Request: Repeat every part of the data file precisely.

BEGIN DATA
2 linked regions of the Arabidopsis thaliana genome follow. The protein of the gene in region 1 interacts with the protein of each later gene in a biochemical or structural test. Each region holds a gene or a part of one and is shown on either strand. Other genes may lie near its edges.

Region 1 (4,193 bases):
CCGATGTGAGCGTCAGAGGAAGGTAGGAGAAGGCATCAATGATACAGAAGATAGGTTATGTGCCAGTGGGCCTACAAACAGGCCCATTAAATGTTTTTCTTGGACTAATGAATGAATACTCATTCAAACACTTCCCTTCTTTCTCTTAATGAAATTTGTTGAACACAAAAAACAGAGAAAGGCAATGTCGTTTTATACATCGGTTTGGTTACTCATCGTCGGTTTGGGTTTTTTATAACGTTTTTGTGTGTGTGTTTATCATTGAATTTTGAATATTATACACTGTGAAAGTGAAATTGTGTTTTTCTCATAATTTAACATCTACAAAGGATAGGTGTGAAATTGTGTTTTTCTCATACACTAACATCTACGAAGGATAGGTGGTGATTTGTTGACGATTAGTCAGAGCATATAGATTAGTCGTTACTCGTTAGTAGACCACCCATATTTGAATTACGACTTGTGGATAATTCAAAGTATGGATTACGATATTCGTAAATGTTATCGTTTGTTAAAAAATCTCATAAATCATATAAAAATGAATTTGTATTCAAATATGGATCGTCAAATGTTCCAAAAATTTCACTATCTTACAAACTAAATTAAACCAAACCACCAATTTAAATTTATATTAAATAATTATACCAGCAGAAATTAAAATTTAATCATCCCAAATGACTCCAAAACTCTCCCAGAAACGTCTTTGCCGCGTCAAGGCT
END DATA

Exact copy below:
2 linked regions of the Arabidopsis thaliana genome follow. The protein of the gene in region 1 interacts with the protein of each later gene in a biochemical or structural test. Each region holds a gene or a part of one and is shown on either strand. Other genes may lie near its edges.

Region 1 (4,193 bases):
CCGATGTGAGCGTCAGAGGAAGGTAGGAGAAGGCATCAATGATACAGAAGATAGGTTATGTGCCAGTGGGCCTACAAACAGGCCCATTAAATGTTTTTCTTGGACTAATGAATGAATACTCATTCAAACACTTCCCTTCTTTCTCTTAATGAAATTTGTTGAACACAAAAAACAGAGAAAGGCAATGTCGTTTTATACATCGGTTTGGTTACTCATCGTCGGTTTGGGTTTTTTATAACGTTTTTGTGTGTGTGTTTATCATTGAATTTTGAATATTATACACTGTGAAAGTGAAATTGTGTTTTTCTCATAATTTAACATCTACAAAGGATAGGTGTGAAATTGTGTTTTTCTCATACACTAACATCTACGAAGGATAGGTGGTGATTTGTTGACGATTAGTCAGAGCATATAGATTAGTCGTTACTCGTTAGTAGACCACCCATATTTGAATTACGACTTGTGGATAATTCAAAGTATGGATTACGATATTCGTAAATGTTATCGTTTGTTAAAAAATCTCATAAATCATATAAAAATGAATTTGTATTCAAATATGGATCGTCAAATGTTCCAAAAATTTCACTATCTTACAAACTAAATTAAACCAAACCACCAATTTAAATTTATATTAAATAATTATACCAGCAGAAATTAAAATTTAATCATCCCAAATGACTCCAAAACTCTCCCAGAAACGTCTTTGCCGCGTCAAGGCT